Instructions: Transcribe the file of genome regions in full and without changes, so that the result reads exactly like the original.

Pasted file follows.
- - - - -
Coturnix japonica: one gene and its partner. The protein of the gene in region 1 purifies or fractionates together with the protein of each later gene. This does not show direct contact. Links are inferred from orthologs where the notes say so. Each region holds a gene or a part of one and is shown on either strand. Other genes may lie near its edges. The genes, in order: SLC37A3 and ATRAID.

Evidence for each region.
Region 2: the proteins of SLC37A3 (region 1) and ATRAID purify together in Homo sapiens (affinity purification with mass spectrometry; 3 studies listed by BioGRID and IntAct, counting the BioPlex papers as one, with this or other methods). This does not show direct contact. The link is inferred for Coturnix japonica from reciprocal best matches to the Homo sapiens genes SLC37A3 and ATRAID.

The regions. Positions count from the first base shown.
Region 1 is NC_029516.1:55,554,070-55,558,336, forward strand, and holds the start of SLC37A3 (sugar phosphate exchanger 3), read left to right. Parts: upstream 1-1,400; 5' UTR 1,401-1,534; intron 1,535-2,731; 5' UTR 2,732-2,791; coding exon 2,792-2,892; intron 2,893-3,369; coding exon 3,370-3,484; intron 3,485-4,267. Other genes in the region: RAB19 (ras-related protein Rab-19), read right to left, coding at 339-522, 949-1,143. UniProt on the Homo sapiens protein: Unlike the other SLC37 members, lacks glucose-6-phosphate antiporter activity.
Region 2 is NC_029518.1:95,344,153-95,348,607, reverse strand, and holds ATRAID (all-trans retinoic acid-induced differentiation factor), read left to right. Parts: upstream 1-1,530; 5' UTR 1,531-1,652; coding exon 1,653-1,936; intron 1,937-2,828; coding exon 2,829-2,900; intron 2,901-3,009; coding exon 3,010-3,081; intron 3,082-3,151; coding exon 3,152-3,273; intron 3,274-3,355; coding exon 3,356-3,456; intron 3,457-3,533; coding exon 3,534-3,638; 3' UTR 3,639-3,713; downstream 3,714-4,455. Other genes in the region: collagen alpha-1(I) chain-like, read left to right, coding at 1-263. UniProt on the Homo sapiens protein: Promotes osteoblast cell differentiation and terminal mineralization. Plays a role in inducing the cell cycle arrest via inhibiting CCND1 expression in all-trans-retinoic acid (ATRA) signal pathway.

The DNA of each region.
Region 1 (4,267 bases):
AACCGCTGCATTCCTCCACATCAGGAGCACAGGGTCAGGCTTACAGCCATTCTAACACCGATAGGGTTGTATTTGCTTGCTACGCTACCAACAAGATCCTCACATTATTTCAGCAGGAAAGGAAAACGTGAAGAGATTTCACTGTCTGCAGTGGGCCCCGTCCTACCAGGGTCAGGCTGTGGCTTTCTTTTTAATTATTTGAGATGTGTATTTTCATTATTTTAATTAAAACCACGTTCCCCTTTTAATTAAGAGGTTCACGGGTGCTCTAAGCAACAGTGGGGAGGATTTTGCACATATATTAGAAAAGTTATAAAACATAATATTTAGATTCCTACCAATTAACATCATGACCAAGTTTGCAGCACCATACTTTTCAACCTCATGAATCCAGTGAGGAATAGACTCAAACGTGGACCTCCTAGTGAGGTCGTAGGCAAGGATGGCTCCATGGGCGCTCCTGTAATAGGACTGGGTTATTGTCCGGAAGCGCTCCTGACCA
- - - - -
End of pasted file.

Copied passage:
Coturnix japonica: one gene and its partner. The protein of the gene in region 1 purifies or fractionates together with the protein of each later gene. This does not show direct contact. Links are inferred from orthologs where the notes say so. Each region holds a gene or a part of one and is shown on either strand. Other genes may lie near its edges. The genes, in order: SLC37A3 and ATRAID.

Evidence for each region.
Region 2: the proteins of SLC37A3 (region 1) and ATRAID purify together in Homo sapiens (affinity purification with mass spectrometry; 3 studies listed by BioGRID and IntAct, counting the BioPlex papers as one, with this or other methods). This does not show direct contact. The link is inferred for Coturnix japonica from reciprocal best matches to the Homo sapiens genes SLC37A3 and ATRAID.

The regions. Positions count from the first base shown.
Region 1 is NC_029516.1:55,554,070-55,558,336, forward strand, and holds the start of SLC37A3 (sugar phosphate exchanger 3), read left to right. Parts: upstream 1-1,400; 5' UTR 1,401-1,534; intron 1,535-2,731; 5' UTR 2,732-2,791; coding exon 2,792-2,892; intron 2,893-3,369; coding exon 3,370-3,484; intron 3,485-4,267. Other genes in the region: RAB19 (ras-related protein Rab-19), read right to left, coding at 339-522, 949-1,143. UniProt on the Homo sapiens protein: Unlike the other SLC37 members, lacks glucose-6-phosphate antiporter activity.
Region 2 is NC_029518.1:95,344,153-95,348,607, reverse strand, and holds ATRAID (all-trans retinoic acid-induced differentiation factor), read left to right. Parts: upstream 1-1,530; 5' UTR 1,531-1,652; coding exon 1,653-1,936; intron 1,937-2,828; coding exon 2,829-2,900; intron 2,901-3,009; coding exon 3,010-3,081; intron 3,082-3,151; coding exon 3,152-3,273; intron 3,274-3,355; coding exon 3,356-3,456; intron 3,457-3,533; coding exon 3,534-3,638; 3' UTR 3,639-3,713; downstream 3,714-4,455. Other genes in the region: collagen alpha-1(I) chain-like, read left to right, coding at 1-263. UniProt on the Homo sapiens protein: Promotes osteoblast cell differentiation and terminal mineralization. Plays a role in inducing the cell cycle arrest via inhibiting CCND1 expression in all-trans-retinoic acid (ATRA) signal pathway.

The DNA of each region.
Region 1 (4,267 bases):
AACCGCTGCATTCCTCCACATCAGGAGCACAGGGTCAGGCTTACAGCCATTCTAACACCGATAGGGTTGTATTTGCTTGCTACGCTACCAACAAGATCCTCACATTATTTCAGCAGGAAAGGAAAACGTGAAGAGATTTCACTGTCTGCAGTGGGCCCCGTCCTACCAGGGTCAGGCTGTGGCTTTCTTTTTAATTATTTGAGATGTGTATTTTCATTATTTTAATTAAAACCACGTTCCCCTTTTAATTAAGAGGTTCACGGGTGCTCTAAGCAACAGTGGGGAGGATTTTGCACATATATTAGAAAAGTTATAAAACATAATATTTAGATTCCTACCAATTAACATCATGACCAAGTTTGCAGCACCATACTTTTCAACCTCATGAATCCAGTGAGGAATAGACTCAAACGTGGACCTCCTAGTGAGGTCGTAGGCAAGGATGGCTCCATGGGCGCTCCTGTAATAGGACTGGGTTATTGTCCGGAAGCGCTCCTGACCA